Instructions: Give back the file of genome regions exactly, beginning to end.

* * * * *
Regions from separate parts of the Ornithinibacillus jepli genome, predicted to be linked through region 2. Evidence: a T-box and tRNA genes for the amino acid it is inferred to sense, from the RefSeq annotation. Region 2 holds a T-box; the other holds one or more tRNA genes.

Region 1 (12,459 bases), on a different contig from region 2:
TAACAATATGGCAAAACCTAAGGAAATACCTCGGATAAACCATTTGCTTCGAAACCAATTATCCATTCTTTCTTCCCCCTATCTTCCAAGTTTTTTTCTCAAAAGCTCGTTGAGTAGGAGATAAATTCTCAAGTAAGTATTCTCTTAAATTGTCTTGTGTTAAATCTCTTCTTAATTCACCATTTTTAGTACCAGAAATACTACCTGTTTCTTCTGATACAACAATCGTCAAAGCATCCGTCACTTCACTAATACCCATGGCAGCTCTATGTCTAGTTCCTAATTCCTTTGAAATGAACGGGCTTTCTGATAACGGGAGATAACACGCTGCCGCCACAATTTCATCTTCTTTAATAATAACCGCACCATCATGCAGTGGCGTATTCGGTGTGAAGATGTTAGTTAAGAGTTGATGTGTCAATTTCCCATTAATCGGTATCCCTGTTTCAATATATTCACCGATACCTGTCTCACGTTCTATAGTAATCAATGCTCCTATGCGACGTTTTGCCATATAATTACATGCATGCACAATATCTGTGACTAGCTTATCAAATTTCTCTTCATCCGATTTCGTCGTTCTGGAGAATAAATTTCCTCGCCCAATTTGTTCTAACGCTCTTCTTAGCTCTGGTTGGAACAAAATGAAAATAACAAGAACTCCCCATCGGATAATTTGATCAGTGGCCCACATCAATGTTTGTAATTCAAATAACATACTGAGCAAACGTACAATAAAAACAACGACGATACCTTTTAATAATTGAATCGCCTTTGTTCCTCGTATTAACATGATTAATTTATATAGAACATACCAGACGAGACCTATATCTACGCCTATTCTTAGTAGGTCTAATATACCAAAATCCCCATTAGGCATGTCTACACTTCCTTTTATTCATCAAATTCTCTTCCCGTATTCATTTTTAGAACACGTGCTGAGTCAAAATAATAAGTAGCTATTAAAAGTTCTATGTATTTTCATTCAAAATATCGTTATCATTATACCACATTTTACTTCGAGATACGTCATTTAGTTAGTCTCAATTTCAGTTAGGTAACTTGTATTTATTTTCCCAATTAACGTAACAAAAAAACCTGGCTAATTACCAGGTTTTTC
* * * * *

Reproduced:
Regions from separate parts of the Ornithinibacillus jepli genome, predicted to be linked through region 2. Evidence: a T-box and tRNA genes for the amino acid it is inferred to sense, from the RefSeq annotation. Region 2 holds a T-box; the other holds one or more tRNA genes.

Region 1 (12,459 bases), on a different contig from region 2:
TAACAATATGGCAAAACCTAAGGAAATACCTCGGATAAACCATTTGCTTCGAAACCAATTATCCATTCTTTCTTCCCCCTATCTTCCAAGTTTTTTTCTCAAAAGCTCGTTGAGTAGGAGATAAATTCTCAAGTAAGTATTCTCTTAAATTGTCTTGTGTTAAATCTCTTCTTAATTCACCATTTTTAGTACCAGAAATACTACCTGTTTCTTCTGATACAACAATCGTCAAAGCATCCGTCACTTCACTAATACCCATGGCAGCTCTATGTCTAGTTCCTAATTCCTTTGAAATGAACGGGCTTTCTGATAACGGGAGATAACACGCTGCCGCCACAATTTCATCTTCTTTAATAATAACCGCACCATCATGCAGTGGCGTATTCGGTGTGAAGATGTTAGTTAAGAGTTGATGTGTCAATTTCCCATTAATCGGTATCCCTGTTTCAATATATTCACCGATACCTGTCTCACGTTCTATAGTAATCAATGCTCCTATGCGACGTTTTGCCATATAATTACATGCATGCACAATATCTGTGACTAGCTTATCAAATTTCTCTTCATCCGATTTCGTCGTTCTGGAGAATAAATTTCCTCGCCCAATTTGTTCTAACGCTCTTCTTAGCTCTGGTTGGAACAAAATGAAAATAACAAGAACTCCCCATCGGATAATTTGATCAGTGGCCCACATCAATGTTTGTAATTCAAATAACATACTGAGCAAACGTACAATAAAAACAACGACGATACCTTTTAATAATTGAATCGCCTTTGTTCCTCGTATTAACATGATTAATTTATATAGAACATACCAGACGAGACCTATATCTACGCCTATTCTTAGTAGGTCTAATATACCAAAATCCCCATTAGGCATGTCTACACTTCCTTTTATTCATCAAATTCTCTTCCCGTATTCATTTTTAGAACACGTGCTGAGTCAAAATAATAAGTAGCTATTAAAAGTTCTATGTATTTTCATTCAAAATATCGTTATCATTATACCACATTTTACTTCGAGATACGTCATTTAGTTAGTCTCAATTTCAGTTAGGTAACTTGTATTTATTTTCCCAATTAACGTAACAAAAAAACCTGGCTAATTACCAGGTTTTTC